Life comes full circle as Gordon Naylor, former British Intelligence, remembered

Gordon Naylor was remembered by the many people he affected.
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Gordon Naylor was remembered by the many people he affected.

Every aspect of Gordon Naylor's life has come full circle.

He was there when the Berlin Wall was built, and when it was torn down. He lost his wife in Hospice North Shore, found a new love there and then died there himself.

The former British Intelligence officer died on August 2 after a life full of action.

Gordon Naylor donned a moustache for much of his life. He died at 83.
SUPPLIED

Gordon Naylor donned a moustache for much of his life. He died at 83.

Naylor was a duty officer when the Berlin Wall was constructed and he returned there in 1989 with his daughter Hannah Samuel, to tear it down.

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"It was a closing of a circle," Samuel said. "He got a couple pieces of the wall because it was close to his heart."

In later life, after moving to New Zealand to be close to family, Naylor delivered talks to groups like Lions and Probus clubs on the topic of the wall.

Another full circle in Naylor's life was his relationship with Hospice.

His wife of 46 years, Angela, died of cancer in the care of North Shore Hospice and Naylor eventually joined a grief group there.

At the grief group, Naylor met Jean. They were both from Yorkshire in the United Kingdom and eventually got together.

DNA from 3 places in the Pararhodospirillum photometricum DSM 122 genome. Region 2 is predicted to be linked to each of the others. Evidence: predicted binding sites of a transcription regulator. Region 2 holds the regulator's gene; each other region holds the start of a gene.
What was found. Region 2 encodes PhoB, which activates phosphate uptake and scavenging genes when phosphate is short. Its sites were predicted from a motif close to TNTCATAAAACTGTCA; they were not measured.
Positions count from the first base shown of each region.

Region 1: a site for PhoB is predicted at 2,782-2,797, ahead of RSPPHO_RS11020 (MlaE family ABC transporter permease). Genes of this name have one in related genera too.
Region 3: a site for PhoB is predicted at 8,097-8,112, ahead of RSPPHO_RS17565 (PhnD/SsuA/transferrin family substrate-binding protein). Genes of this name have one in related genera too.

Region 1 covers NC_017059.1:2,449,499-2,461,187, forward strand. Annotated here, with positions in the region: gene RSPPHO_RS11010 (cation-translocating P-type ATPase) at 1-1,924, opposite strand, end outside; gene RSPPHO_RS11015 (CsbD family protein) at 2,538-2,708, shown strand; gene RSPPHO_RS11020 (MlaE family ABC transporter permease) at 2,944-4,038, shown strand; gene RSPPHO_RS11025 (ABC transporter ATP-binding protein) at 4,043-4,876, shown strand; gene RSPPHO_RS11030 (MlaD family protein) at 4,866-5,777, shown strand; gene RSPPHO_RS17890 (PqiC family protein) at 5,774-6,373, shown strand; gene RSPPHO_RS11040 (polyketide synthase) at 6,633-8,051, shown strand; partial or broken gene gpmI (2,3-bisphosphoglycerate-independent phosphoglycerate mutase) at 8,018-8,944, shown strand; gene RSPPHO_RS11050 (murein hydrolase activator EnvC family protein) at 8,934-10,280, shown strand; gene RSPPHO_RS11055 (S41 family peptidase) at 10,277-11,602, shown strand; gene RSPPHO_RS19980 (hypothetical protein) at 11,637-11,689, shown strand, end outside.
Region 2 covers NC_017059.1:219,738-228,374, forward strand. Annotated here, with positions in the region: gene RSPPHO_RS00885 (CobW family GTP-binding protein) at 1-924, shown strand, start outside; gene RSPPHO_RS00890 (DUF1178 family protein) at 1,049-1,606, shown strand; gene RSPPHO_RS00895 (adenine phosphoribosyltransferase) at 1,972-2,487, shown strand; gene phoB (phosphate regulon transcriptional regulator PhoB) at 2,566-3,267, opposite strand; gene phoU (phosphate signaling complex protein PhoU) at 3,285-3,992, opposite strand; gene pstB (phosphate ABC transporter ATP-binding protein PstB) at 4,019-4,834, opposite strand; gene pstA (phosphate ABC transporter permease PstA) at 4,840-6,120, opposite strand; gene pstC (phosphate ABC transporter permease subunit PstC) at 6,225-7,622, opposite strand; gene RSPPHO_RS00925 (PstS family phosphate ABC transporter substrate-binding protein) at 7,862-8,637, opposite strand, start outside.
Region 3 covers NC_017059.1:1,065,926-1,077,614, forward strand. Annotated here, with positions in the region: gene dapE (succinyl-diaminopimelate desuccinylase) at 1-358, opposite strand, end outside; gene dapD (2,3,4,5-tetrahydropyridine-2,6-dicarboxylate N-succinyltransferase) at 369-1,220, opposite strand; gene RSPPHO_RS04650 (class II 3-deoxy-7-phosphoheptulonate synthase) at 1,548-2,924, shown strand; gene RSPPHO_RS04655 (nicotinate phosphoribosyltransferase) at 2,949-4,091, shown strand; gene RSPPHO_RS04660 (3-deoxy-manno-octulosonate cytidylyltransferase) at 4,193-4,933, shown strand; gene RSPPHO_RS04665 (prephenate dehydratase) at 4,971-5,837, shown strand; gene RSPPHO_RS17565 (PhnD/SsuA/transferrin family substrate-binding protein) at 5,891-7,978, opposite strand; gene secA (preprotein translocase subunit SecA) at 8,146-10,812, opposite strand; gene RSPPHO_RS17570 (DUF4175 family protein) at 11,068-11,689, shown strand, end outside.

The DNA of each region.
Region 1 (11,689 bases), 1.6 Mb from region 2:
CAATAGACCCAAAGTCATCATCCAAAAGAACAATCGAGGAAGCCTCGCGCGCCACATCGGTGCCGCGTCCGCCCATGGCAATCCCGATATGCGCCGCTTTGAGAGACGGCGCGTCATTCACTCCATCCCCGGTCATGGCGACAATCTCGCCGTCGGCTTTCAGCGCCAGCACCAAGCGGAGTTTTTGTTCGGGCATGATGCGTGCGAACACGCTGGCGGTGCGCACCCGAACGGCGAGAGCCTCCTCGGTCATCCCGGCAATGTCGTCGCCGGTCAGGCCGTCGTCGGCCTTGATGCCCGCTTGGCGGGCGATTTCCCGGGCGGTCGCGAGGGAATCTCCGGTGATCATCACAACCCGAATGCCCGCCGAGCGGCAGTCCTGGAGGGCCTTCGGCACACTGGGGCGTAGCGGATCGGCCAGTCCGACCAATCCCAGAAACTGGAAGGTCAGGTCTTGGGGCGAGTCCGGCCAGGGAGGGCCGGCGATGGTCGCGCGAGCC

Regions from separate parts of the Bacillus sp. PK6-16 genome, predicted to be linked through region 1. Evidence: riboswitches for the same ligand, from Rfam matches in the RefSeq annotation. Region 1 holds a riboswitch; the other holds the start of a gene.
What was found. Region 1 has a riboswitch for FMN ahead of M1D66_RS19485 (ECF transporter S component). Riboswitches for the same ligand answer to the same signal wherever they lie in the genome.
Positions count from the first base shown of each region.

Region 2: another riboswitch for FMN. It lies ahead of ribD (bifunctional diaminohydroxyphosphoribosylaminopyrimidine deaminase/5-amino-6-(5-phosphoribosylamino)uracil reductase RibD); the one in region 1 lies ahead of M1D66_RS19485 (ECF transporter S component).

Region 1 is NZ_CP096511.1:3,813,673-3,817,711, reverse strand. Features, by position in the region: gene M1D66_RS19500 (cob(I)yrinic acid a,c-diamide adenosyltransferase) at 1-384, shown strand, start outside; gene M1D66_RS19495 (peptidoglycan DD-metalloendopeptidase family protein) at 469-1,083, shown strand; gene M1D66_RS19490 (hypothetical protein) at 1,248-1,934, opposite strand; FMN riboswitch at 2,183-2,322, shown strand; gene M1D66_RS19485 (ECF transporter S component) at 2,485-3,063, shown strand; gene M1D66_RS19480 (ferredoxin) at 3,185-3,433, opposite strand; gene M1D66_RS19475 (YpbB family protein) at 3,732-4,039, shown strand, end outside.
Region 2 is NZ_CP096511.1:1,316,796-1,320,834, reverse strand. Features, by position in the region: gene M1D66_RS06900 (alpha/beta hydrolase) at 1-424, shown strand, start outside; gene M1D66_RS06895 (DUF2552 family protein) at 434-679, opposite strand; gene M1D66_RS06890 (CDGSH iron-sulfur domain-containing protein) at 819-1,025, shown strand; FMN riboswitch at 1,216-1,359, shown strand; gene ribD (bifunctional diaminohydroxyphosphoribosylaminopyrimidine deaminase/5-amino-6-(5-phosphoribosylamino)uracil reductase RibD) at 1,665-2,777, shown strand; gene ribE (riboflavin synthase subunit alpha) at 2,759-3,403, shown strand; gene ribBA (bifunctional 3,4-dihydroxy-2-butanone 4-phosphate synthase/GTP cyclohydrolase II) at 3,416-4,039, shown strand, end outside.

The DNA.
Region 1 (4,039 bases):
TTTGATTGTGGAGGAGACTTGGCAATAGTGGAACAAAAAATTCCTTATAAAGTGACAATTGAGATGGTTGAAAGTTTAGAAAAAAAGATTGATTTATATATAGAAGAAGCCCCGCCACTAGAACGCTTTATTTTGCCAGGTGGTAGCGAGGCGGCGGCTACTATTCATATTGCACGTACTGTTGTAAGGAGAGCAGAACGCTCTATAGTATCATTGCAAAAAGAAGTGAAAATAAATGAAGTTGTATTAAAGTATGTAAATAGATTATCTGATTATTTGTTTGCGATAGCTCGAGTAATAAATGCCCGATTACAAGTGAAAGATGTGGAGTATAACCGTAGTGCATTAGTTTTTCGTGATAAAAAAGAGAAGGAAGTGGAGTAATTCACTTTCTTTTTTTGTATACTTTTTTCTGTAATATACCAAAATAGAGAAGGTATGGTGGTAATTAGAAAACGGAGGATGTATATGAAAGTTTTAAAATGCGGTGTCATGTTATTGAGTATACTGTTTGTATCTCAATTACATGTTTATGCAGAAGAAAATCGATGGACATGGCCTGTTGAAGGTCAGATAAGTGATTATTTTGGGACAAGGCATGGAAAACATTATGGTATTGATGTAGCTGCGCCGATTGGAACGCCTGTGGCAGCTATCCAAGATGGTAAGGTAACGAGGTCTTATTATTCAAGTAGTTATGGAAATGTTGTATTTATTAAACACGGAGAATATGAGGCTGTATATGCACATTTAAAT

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Naylor's other daughter Catherine Kelley said when her father went back into hospice a few weeks ago, it was again like coming full circle.

"The hospice was there at the beginning. He found hospice and a reason for living there, then he had another 16 years with Jean."

The family was encouraging people to donate to Hospice in lieu of flowers.

Being from Scarborough in Yorkshire, Naylor celebrated Yorkshire Day on August 1 every year. He had told his daughters he wanted to live till then, Kelley said.

"Come first of August, Dad was extremely ill but he made it," she said.

"I went out and got all the ingredients for yorkshire puddings and made about four dozen.

"He died on the day after Yorkshire Day."

Kelley said her father would be well remembered because of his involvement in many different things. As well as telling clubs about the Berlin Wall, he got involved in helping fundraise for hearing dogs.

He sung in the North Shore Men's Choir for many years and after moving into Knightsbridge Village in Mairangi Bay, he helped start a singing group there. He was a tenor.

Catherine's husband Allister Kelley, officiated the service for Naylor and said the spread of people showed the range of things he'd done with his life.

"Of all of these things he achieved in his life, the thing that spoke to me the most was all these people in the chapters in his life," he said. "It's all about the people he inspired."

Naylor served in the British Intelligence from July 1951 to December 1974. He made his way up the ranks in that time and collected 11 medals over the years. He spoke six languages and eventually left the army to spend time with his young family.

Samuel said Naylor was described at the funeral as a "gentle giant".

"He was proud of his achievements, but he was prouder still of his family."

Gordon Naylor was born on November 13, 1933 in Scarborough, Yorkshire. He died age 83 after a battle with liver cancer.

He's survived by his children, grandchildren and great grandchildren in both New Zealand and the United Kingdom.

 - Stuff

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